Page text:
8. World airline routes
The airplane is one of the most revolutionary inventions of all time. It has affected the world in so many ways, particularly when it comes to the ease of transporting individuals across the globe. This map shows airline routes worldwide. The busiest air routes are located between North America and Europe. The passenger air routes between London’s Heathrow and New York’s John F. Kennedy is among the world’s busiest, transporting roughly 2 million passengers per week.
9. Melting ice caps
Although it is unclear as to when the polar ice caps will melt completely, if and when they do, sea levels are expected to rise by 216 feet, as portrayed in this map. Coastal cities, beware!
10. Major oil trade movements, 2012
In 2012, the global oil trade grew by 1.3%, or 0.7 million barrels/day. At 55.3 million barrels/day, trade accounted for 62% of global consumption, up from 57% a decade ago. This has had a large impact regionally. In particular, growth in net exports from Canada and North Africa, together with reduced US oil import dependence, has offset declining exports from several regions.
11. Australia’s sparse demographics
Although the sixth largest country in the world by area, Australia is ranked 51st in population size. Its population density is 2.9 people per square kilometre, making it one of the least densely populated countries in the world. In some areas of the country, it’s worse! Only 2% of the Australian population lives in the yellow area pictured on this map.
12. Pacific naval power
Even after WWII, the Pacific Ocean is still heavily militarized and the current balance of naval power between Pacific countries has been charted out in the graphic below. Japan still has a pretty substantial navy. So does Russia, a legacy of the Cold War. China’s is, of course, growing substantially. The country has constructed the world’s second-largest naval service, after only the United States.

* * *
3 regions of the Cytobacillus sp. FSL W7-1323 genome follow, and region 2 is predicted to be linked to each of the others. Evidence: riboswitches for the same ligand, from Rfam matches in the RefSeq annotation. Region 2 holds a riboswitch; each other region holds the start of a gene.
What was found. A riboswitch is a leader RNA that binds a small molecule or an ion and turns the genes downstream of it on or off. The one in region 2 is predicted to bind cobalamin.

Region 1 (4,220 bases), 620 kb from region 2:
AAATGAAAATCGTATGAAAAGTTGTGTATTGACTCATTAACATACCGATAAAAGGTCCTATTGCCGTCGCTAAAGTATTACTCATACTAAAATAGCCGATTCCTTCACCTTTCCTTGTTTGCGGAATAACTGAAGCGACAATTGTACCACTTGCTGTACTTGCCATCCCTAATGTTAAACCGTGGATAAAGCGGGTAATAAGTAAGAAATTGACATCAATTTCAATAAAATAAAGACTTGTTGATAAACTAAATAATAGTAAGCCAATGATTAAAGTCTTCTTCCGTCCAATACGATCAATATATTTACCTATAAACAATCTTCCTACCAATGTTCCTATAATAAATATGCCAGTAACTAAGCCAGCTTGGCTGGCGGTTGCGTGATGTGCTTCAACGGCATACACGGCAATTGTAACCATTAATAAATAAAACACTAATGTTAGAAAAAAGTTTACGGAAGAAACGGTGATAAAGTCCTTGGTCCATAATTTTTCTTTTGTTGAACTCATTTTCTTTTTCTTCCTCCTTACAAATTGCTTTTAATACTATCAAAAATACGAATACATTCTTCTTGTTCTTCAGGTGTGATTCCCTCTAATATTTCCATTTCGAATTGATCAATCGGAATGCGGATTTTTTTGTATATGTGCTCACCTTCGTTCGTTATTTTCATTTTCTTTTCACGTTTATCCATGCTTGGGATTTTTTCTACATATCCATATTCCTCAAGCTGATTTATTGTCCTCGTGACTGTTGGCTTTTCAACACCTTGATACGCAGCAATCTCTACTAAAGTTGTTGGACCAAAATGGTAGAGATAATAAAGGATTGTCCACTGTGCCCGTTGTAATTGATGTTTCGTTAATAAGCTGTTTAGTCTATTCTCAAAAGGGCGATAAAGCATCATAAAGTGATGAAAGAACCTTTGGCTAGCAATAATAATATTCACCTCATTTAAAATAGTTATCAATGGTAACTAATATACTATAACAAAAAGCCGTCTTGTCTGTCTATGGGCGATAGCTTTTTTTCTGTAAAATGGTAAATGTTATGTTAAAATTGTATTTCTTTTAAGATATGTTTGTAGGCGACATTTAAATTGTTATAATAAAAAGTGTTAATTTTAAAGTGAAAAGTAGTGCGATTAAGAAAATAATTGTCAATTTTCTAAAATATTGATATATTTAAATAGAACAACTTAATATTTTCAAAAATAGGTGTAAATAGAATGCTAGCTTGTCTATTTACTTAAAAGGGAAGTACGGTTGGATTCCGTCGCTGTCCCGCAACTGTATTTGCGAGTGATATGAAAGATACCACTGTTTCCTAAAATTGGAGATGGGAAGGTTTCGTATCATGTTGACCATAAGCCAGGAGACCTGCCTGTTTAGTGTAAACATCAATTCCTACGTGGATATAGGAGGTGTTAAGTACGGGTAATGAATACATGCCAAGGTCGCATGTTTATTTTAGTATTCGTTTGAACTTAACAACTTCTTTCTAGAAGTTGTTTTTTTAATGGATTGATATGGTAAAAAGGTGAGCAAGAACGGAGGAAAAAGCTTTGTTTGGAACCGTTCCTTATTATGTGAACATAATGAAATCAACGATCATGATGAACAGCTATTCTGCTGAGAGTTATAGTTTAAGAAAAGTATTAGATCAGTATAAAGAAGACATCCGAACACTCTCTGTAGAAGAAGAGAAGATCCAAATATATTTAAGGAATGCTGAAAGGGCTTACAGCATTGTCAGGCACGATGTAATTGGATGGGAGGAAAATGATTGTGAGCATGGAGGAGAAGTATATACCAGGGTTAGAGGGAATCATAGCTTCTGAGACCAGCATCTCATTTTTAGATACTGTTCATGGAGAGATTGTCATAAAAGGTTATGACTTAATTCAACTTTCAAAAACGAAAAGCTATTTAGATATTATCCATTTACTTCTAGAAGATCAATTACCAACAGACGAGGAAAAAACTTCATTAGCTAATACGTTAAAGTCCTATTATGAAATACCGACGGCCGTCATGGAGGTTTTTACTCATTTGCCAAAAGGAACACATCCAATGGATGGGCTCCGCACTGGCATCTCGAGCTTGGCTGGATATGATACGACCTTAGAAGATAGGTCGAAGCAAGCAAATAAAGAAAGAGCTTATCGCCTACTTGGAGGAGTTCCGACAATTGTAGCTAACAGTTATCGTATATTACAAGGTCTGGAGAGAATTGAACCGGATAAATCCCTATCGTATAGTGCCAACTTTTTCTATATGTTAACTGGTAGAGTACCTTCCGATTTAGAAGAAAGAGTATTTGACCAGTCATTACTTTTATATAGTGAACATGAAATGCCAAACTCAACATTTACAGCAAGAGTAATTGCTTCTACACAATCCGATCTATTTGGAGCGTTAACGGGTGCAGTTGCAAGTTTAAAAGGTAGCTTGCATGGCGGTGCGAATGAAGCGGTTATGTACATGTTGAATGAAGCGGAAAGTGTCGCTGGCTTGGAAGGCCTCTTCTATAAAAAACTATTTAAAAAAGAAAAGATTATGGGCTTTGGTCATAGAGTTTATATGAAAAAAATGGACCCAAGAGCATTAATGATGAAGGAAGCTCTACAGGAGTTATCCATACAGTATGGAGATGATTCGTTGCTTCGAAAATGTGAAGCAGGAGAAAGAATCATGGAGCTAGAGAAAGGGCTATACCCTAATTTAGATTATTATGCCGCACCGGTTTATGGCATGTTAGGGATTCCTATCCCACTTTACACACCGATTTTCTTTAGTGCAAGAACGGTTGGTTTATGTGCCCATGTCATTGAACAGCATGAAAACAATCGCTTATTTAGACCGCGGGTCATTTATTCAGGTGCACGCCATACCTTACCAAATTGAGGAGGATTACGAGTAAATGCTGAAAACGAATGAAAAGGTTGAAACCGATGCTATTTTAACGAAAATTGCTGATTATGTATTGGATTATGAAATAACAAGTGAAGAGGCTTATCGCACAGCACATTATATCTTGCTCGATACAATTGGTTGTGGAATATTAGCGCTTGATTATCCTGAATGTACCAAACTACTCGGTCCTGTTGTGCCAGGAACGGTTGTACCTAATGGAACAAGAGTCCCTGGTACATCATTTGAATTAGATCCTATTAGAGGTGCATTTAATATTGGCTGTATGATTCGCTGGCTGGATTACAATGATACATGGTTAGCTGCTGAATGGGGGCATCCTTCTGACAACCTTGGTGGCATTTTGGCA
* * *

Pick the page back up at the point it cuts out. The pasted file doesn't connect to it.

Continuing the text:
13. Toilets in India
Despite being an economic powerhouse, much of India remains under poor conditions and poverty. This map was created using Indian census data and shows the colossal disparity among the approximately 47% of households across the country that reported having a toilet, many of which are located in India’s larger urban centres.
14. What it takes to make Nutella
A map exemplifying the ultra-globalized economy of today. A jar of that precious chocolaty Nutella requires natural resources from four continents, vast manufacturing facilities in entirely different countries and a supply and distribution chain that spans the globe. Nutella, it turns out, is a perfect example of what globalization has meant for popular foodstuffs.
15. Internet usage over 24 hours
This map shows the average Internet usage via a computer over a 24-hour period. Look closely to see the traffic move with the daylight. Usage is pretty much nonexistent in Africa, along with large parts of Canada and Russia. In the future, however, these types of visualizations are bound to get more complex and expansive, particularly with cheap smartphones taking off in Africa and $20 tablets popping up in India, facilitating connections around the world by the minute.